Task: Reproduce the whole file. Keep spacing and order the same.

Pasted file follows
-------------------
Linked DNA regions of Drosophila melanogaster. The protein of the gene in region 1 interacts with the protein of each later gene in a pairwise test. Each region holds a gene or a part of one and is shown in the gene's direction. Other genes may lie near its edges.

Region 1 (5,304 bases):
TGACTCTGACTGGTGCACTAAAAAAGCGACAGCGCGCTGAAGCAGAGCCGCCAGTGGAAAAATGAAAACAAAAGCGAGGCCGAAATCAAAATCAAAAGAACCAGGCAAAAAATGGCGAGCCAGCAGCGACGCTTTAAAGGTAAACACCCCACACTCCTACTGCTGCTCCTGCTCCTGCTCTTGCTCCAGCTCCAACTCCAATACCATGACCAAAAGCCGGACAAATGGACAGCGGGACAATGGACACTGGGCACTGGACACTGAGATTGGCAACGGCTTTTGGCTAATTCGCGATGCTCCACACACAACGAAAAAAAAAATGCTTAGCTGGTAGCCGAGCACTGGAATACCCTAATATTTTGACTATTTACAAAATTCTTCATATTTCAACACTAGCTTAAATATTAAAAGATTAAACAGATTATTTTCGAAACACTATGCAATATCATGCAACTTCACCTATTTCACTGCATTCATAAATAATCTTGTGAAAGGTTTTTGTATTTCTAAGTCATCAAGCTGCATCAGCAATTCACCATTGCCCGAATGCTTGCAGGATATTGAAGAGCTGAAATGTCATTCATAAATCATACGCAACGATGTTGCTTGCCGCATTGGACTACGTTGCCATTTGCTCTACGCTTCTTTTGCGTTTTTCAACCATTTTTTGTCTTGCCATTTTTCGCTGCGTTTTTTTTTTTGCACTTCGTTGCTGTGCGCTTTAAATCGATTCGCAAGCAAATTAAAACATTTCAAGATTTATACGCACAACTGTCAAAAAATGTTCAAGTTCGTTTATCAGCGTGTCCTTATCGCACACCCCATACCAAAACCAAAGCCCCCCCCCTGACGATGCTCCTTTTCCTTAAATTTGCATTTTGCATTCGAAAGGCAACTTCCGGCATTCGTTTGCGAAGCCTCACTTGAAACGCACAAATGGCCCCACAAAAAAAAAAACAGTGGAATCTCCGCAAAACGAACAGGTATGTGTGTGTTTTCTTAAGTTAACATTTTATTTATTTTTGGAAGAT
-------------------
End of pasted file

Linked DNA regions of Drosophila melanogaster. The protein of the gene in region 1 interacts with the protein of each later gene in a pairwise test. Each region holds a gene or a part of one and is shown in the gene's direction. Other genes may lie near its edges.

Region 1 (5,304 bases):
TGACTCTGACTGGTGCACTAAAAAAGCGACAGCGCGCTGAAGCAGAGCCGCCAGTGGAAAAATGAAAACAAAAGCGAGGCCGAAATCAAAATCAAAAGAACCAGGCAAAAAATGGCGAGCCAGCAGCGACGCTTTAAAGGTAAACACCCCACACTCCTACTGCTGCTCCTGCTCCTGCTCTTGCTCCAGCTCCAACTCCAATACCATGACCAAAAGCCGGACAAATGGACAGCGGGACAATGGACACTGGGCACTGGACACTGAGATTGGCAACGGCTTTTGGCTAATTCGCGATGCTCCACACACAACGAAAAAAAAAATGCTTAGCTGGTAGCCGAGCACTGGAATACCCTAATATTTTGACTATTTACAAAATTCTTCATATTTCAACACTAGCTTAAATATTAAAAGATTAAACAGATTATTTTCGAAACACTATGCAATATCATGCAACTTCACCTATTTCACTGCATTCATAAATAATCTTGTGAAAGGTTTTTGTATTTCTAAGTCATCAAGCTGCATCAGCAATTCACCATTGCCCGAATGCTTGCAGGATATTGAAGAGCTGAAATGTCATTCATAAATCATACGCAACGATGTTGCTTGCCGCATTGGACTACGTTGCCATTTGCTCTACGCTTCTTTTGCGTTTTTCAACCATTTTTTGTCTTGCCATTTTTCGCTGCGTTTTTTTTTTTGCACTTCGTTGCTGTGCGCTTTAAATCGATTCGCAAGCAAATTAAAACATTTCAAGATTTATACGCACAACTGTCAAAAAATGTTCAAGTTCGTTTATCAGCGTGTCCTTATCGCACACCCCATACCAAAACCAAAGCCCCCCCCCTGACGATGCTCCTTTTCCTTAAATTTGCATTTTGCATTCGAAAGGCAACTTCCGGCATTCGTTTGCGAAGCCTCACTTGAAACGCACAAATGGCCCCACAAAAAAAAAAACAGTGGAATCTCCGCAAAACGAACAGGTATGTGTGTGTTTTCTTAAGTTAACATTTTATTTATTTTTGGAAGAT